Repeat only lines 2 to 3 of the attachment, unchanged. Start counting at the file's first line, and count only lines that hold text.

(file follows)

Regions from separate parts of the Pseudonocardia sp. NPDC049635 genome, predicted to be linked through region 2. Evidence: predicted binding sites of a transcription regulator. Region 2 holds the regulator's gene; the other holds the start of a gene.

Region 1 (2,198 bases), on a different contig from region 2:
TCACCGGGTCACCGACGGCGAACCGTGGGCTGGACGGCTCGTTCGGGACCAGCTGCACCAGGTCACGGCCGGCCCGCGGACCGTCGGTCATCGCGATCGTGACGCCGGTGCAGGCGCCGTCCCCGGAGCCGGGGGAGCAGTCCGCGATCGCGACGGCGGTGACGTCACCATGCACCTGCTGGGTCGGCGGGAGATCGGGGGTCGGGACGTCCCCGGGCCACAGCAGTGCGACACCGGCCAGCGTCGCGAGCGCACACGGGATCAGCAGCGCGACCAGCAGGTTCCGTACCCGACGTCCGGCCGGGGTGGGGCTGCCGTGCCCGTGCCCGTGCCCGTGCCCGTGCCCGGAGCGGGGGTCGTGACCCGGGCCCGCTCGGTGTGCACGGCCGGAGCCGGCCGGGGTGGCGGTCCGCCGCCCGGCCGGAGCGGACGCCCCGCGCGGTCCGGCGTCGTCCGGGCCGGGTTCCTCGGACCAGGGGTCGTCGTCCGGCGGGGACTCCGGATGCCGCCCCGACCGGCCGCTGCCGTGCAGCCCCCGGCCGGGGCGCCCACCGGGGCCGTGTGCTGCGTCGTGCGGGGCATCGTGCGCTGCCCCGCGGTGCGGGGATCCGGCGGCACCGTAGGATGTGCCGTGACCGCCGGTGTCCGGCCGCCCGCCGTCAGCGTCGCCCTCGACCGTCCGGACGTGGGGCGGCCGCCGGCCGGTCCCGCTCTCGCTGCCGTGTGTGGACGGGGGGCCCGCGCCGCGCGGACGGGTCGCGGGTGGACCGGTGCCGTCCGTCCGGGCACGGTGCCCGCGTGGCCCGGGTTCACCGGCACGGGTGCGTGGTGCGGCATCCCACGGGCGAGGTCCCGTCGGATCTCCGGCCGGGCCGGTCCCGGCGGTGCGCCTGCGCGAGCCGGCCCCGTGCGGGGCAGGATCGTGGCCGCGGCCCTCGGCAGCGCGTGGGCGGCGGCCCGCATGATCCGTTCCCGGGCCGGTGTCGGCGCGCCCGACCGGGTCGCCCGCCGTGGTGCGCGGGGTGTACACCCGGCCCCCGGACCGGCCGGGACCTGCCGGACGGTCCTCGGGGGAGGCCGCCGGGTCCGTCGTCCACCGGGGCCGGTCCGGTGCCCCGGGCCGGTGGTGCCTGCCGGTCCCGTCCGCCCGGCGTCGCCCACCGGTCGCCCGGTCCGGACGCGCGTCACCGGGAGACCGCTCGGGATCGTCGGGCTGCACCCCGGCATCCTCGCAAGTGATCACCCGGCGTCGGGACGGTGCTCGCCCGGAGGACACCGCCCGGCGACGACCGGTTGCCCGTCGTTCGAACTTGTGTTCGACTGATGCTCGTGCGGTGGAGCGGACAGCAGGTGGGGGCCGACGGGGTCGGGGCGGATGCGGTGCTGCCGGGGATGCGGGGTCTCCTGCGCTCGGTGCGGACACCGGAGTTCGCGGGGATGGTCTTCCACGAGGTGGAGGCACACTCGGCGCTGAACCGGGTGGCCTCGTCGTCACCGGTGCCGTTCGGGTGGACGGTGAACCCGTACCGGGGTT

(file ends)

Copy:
Region 1 (2,198 bases), on a different contig from region 2:
TCACCGGGTCACCGACGGCGAACCGTGGGCTGGACGGCTCGTTCGGGACCAGCTGCACCAGGTCACGGCCGGCCCGCGGACCGTCGGTCATCGCGATCGTGACGCCGGTGCAGGCGCCGTCCCCGGAGCCGGGGGAGCAGTCCGCGATCGCGACGGCGGTGACGTCACCATGCACCTGCTGGGTCGGCGGGAGATCGGGGGTCGGGACGTCCCCGGGCCACAGCAGTGCGACACCGGCCAGCGTCGCGAGCGCACACGGGATCAGCAGCGCGACCAGCAGGTTCCGTACCCGACGTCCGGCCGGGGTGGGGCTGCCGTGCCCGTGCCCGTGCCCGTGCCCGTGCCCGGAGCGGGGGTCGTGACCCGGGCCCGCTCGGTGTGCACGGCCGGAGCCGGCCGGGGTGGCGGTCCGCCGCCCGGCCGGAGCGGACGCCCCGCGCGGTCCGGCGTCGTCCGGGCCGGGTTCCTCGGACCAGGGGTCGTCGTCCGGCGGGGACTCCGGATGCCGCCCCGACCGGCCGCTGCCGTGCAGCCCCCGGCCGGGGCGCCCACCGGGGCCGTGTGCTGCGTCGTGCGGGGCATCGTGCGCTGCCCCGCGGTGCGGGGATCCGGCGGCACCGTAGGATGTGCCGTGACCGCCGGTGTCCGGCCGCCCGCCGTCAGCGTCGCCCTCGACCGTCCGGACGTGGGGCGGCCGCCGGCCGGTCCCGCTCTCGCTGCCGTGTGTGGACGGGGGGCCCGCGCCGCGCGGACGGGTCGCGGGTGGACCGGTGCCGTCCGTCCGGGCACGGTGCCCGCGTGGCCCGGGTTCACCGGCACGGGTGCGTGGTGCGGCATCCCACGGGCGAGGTCCCGTCGGATCTCCGGCCGGGCCGGTCCCGGCGGTGCGCCTGCGCGAGCCGGCCCCGTGCGGGGCAGGATCGTGGCCGCGGCCCTCGGCAGCGCGTGGGCGGCGGCCCGCATGATCCGTTCCCGGGCCGGTGTCGGCGCGCCCGACCGGGTCGCCCGCCGTGGTGCGCGGGGTGTACACCCGGCCCCCGGACCGGCCGGGACCTGCCGGACGGTCCTCGGGGGAGGCCGCCGGGTCCGTCGTCCACCGGGGCCGGTCCGGTGCCCCGGGCCGGTGGTGCCTGCCGGTCCCGTCCGCCCGGCGTCGCCCACCGGTCGCCCGGTCCGGACGCGCGTCACCGGGAGACCGCTCGGGATCGTCGGGCTGCACCCCGGCATCCTCGCAAGTGATCACCCGGCGTCGGGACGGTGCTCGCCCGGAGGACACCGCCCGGCGACGACCGGTTGCCCGTCGTTCGAACTTGTGTTCGACTGATGCTCGTGCGGTGGAGCGGACAGCAGGTGGGGGCCGACGGGGTCGGGGCGGATGCGGTGCTGCCGGGGATGCGGGGTCTCCTGCGCTCGGTGCGGACACCGGAGTTCGCGGGGATGGTCTTCCACGAGGTGGAGGCACACTCGGCGCTGAACCGGGTGGCCTCGTCGTCACCGGTGCCGTTCGGGTGGACGGTGAACCCGTACCGGGGTT